The Parallax View - Movie Reviews - Rotten Tomatoes

The Parallax View Reviews

Page 1 of 19
Super Reviewer
½ June 6, 2011
A smart, engrossing paranoid political thriller concerning a journalist (Warren Beatty) who stumbles upon a conspiracy in which a senator who was murdered three years ago might actually have been offed by the government. While it does not possess the same character depth such as say, "The Conversation", another paranoid political thriller, had, it still is exciting and watchable due to the twists it implements. The last fifteen minutes or so are particularly arresting, with sharp camera work which captures memorable shots, including its smart, cleverly pieced together grand finale, which doesn't disappoint.
Super Reviewer
September 5, 2010
Maybe I need to see this movie again, but I thought it was really slow and boring. The story was pretty good, though. Overall, it's okay.
Super Reviewer
½ August 24, 2010
Very slow paced and manipulative, but it's such a unique and powerful experience. Government conspiracies are either topics for very bad movies or very good movies, this is definitely one of the better. Warren Beatty plays such a great character and way of attaining the plot's information. This is more a cautionary tale about digging too deep and how there are forces at work that we aren't even aware of. For a 70s premise, this must've been shocking at its release and still sort've is. To have a sense of powerlessness is truly scary.
Super Reviewer
November 23, 2006
I presumed that The Parallax View was going to be another horribly dated and hokey dirty government thriller (and that car chase towards the beginning definitely leaned that way) where one little guy blows the doors off of a government conspiracy. If nothing else, The Parallax View showed me how nice it is to be wrong sometimes. Warren Beatty's performance definitely has me understanding the whole Warren Beatty Thing (at least late 60s/early 70s era Beatty.) But for as subdued and enjoyable as Beatty's performance was, Alan J. Pakula's direction is the real standout here. Every shot from the lat 20 minutes of this movie is a work of art. And speaking of the last 20 minutes, they were so dark and menacing to the point where enjoying the movie almost became a chore. I know this movie's a year older than me, but where's it been all my life!?!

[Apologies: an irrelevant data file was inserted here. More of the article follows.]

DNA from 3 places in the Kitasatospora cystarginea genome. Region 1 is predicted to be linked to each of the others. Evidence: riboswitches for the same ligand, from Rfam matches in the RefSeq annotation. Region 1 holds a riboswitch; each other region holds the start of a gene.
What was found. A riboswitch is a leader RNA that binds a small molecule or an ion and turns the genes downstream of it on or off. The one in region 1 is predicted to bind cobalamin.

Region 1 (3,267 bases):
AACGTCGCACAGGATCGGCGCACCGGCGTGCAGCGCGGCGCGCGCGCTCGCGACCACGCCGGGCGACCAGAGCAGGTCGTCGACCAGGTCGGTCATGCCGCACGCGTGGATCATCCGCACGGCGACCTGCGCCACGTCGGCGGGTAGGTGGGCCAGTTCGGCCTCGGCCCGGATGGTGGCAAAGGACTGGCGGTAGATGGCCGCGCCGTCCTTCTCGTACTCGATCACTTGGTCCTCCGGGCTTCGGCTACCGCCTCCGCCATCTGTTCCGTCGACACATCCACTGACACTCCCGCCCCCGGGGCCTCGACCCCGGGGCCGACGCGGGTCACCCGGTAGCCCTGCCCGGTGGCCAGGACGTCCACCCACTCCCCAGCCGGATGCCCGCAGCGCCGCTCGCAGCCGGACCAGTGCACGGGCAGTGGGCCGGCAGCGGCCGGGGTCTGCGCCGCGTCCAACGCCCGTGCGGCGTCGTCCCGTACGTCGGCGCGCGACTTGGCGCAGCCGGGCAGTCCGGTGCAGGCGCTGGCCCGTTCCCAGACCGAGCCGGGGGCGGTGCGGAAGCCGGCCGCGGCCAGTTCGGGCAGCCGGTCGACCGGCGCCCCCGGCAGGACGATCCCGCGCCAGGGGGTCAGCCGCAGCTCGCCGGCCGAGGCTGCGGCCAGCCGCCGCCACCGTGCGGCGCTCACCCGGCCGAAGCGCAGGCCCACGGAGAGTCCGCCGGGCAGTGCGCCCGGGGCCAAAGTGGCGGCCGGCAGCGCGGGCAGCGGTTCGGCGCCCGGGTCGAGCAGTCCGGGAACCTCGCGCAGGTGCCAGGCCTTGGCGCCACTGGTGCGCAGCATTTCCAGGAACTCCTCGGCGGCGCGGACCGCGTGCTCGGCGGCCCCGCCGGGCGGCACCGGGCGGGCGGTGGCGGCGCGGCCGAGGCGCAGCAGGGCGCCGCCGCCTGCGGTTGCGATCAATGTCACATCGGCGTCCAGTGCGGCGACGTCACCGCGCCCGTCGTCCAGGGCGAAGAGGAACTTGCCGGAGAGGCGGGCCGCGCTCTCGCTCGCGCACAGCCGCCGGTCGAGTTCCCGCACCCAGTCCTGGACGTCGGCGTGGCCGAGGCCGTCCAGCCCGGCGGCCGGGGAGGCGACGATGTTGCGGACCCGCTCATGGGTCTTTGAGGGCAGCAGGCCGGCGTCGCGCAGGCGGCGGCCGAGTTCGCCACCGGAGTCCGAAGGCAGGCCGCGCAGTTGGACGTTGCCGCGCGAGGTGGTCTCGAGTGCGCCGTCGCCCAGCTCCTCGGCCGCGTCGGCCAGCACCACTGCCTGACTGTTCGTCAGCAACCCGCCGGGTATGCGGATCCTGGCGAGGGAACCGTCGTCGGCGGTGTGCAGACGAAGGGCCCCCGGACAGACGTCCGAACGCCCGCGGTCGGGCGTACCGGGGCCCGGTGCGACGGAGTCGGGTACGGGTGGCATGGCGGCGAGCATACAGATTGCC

Super Reviewer
March 11, 2008
Terrifying conspiracy thriller that opens a new set of hypothesis in the most infamous and debated political crimes of the twentieth century in the united states. An obscure corporation and its dirty plots to prevent the rise of a different political force, fearing it would destabilize everything the big shots in power have worked for.
Both Pakula and cinematographer Gordon Willis know how to heighten the sense of paranoia and anxiety. Michael Small's score is also effectively atmospheric.
Super Reviewer
½ December 29, 2008